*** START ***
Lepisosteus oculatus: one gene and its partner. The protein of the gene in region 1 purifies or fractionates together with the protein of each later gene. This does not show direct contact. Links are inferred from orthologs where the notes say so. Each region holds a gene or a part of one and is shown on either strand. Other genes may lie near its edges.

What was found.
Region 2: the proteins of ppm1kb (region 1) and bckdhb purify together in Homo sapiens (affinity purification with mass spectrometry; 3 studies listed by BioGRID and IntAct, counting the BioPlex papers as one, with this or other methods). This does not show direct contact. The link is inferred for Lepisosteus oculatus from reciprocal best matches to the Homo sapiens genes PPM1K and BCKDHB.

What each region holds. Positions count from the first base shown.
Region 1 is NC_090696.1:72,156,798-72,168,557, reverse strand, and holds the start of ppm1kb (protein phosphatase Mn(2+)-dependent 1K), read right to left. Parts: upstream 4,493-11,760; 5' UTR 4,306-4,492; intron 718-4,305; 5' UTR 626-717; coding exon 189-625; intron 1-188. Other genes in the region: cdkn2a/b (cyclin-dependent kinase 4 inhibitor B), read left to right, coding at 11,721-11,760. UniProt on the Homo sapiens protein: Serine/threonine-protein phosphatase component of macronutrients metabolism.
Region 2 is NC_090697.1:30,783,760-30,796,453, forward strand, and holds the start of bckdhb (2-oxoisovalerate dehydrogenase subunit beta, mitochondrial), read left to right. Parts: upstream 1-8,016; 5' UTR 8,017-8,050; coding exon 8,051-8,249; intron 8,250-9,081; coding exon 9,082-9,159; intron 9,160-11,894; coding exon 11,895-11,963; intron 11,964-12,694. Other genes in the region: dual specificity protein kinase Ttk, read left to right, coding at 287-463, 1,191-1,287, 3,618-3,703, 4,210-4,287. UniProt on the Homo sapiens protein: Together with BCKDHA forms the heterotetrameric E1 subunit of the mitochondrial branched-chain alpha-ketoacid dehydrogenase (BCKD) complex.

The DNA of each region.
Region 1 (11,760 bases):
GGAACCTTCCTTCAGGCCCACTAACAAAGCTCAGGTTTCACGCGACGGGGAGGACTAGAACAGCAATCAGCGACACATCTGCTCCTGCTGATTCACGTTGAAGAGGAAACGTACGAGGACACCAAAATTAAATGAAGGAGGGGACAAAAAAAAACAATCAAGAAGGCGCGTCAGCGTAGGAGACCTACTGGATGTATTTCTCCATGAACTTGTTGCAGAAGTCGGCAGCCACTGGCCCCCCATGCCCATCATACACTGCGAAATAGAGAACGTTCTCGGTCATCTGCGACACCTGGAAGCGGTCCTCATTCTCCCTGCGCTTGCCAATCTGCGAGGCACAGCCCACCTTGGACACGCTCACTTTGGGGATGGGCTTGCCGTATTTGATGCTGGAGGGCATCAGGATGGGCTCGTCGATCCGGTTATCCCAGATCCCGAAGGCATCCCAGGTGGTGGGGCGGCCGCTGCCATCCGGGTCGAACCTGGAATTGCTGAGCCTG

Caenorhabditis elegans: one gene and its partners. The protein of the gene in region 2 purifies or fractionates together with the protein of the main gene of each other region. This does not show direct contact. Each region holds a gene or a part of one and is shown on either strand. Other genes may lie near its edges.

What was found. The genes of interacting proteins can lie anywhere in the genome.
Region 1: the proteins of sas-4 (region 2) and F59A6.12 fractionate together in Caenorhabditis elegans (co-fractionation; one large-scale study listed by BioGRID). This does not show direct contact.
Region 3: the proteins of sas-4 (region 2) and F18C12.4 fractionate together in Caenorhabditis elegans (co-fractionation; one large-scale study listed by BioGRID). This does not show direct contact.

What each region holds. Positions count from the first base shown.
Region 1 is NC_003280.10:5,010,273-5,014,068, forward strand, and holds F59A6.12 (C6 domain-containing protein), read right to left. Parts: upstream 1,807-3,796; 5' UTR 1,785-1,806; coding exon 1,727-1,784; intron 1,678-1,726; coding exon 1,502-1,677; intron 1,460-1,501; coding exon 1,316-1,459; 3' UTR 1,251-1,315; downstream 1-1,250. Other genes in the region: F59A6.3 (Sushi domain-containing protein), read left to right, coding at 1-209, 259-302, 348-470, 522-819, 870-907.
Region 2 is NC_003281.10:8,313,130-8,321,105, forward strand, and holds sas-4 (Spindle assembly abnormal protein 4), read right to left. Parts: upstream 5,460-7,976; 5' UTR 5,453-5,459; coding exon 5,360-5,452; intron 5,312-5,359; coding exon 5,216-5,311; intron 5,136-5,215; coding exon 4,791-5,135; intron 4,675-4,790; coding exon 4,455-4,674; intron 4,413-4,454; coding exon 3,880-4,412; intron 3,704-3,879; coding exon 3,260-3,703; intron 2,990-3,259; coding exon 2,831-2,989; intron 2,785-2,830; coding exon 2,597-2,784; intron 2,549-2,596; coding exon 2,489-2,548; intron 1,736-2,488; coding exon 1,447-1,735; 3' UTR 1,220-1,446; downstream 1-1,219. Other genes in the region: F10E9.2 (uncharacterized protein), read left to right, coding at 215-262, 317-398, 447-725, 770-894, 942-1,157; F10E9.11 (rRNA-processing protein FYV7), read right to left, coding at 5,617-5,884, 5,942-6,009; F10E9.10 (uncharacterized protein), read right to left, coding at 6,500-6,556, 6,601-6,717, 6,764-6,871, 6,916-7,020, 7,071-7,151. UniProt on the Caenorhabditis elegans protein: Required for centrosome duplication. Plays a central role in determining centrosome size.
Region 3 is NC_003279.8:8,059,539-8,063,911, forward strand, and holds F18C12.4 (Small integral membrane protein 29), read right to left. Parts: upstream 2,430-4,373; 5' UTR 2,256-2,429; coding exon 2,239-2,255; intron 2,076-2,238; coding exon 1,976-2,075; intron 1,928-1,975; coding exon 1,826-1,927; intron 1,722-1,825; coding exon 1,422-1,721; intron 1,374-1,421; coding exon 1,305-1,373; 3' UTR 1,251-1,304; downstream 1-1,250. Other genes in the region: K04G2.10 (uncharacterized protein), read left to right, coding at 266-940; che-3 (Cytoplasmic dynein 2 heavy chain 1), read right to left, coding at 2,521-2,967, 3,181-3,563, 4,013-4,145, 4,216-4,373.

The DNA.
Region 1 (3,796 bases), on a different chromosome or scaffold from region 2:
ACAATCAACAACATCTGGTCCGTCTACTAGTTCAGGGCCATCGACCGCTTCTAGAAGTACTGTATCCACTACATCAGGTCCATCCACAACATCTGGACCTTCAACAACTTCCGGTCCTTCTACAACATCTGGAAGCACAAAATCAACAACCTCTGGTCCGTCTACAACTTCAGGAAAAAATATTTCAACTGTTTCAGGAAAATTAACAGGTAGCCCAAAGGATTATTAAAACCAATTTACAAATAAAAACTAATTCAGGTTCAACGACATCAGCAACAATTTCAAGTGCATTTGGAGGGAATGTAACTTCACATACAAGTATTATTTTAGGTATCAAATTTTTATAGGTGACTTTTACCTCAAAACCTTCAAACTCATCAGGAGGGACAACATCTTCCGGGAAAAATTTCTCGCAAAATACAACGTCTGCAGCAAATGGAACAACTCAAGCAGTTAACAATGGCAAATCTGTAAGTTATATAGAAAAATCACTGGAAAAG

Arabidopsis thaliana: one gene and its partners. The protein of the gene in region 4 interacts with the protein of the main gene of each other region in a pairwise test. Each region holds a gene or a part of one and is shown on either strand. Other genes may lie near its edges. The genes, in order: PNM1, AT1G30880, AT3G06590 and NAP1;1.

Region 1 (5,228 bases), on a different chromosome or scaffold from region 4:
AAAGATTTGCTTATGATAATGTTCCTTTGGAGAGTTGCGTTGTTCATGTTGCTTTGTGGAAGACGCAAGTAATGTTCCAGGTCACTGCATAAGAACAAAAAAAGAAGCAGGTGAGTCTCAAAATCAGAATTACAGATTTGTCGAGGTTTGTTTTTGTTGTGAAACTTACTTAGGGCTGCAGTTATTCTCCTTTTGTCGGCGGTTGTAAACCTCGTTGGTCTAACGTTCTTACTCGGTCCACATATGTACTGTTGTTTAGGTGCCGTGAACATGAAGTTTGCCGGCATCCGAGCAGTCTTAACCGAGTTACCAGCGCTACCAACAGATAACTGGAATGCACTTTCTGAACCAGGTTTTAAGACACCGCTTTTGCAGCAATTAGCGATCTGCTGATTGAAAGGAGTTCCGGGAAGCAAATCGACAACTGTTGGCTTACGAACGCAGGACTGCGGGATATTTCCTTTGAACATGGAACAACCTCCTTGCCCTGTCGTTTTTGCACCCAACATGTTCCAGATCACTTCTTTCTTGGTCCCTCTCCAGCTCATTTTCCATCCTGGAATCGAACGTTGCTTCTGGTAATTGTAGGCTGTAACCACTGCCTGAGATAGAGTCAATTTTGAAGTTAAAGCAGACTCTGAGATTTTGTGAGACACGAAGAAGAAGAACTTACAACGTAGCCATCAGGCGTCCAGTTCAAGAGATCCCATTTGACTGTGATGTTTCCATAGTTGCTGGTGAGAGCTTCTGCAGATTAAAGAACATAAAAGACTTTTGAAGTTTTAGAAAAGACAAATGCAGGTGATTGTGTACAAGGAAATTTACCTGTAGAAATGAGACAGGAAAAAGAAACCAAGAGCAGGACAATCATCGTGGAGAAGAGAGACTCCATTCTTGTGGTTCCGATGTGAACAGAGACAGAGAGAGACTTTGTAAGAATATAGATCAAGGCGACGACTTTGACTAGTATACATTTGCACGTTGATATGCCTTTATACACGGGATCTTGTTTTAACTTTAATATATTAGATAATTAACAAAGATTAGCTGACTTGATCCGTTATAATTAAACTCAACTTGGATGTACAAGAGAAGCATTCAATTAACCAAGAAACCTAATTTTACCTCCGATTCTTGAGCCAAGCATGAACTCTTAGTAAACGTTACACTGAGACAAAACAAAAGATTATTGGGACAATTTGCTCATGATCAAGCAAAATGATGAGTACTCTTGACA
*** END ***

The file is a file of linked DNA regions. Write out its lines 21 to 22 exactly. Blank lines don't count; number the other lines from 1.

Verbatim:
Arabidopsis thaliana: one gene and its partners. The protein of the gene in region 4 interacts with the protein of the main gene of each other region in a pairwise test. Each region holds a gene or a part of one and is shown on either strand. Other genes may lie near its edges. The genes, in order: PNM1, AT1G30880, AT3G06590 and NAP1;1.

Region 1 (5,228 bases), on a different chromosome or scaffold from region 4: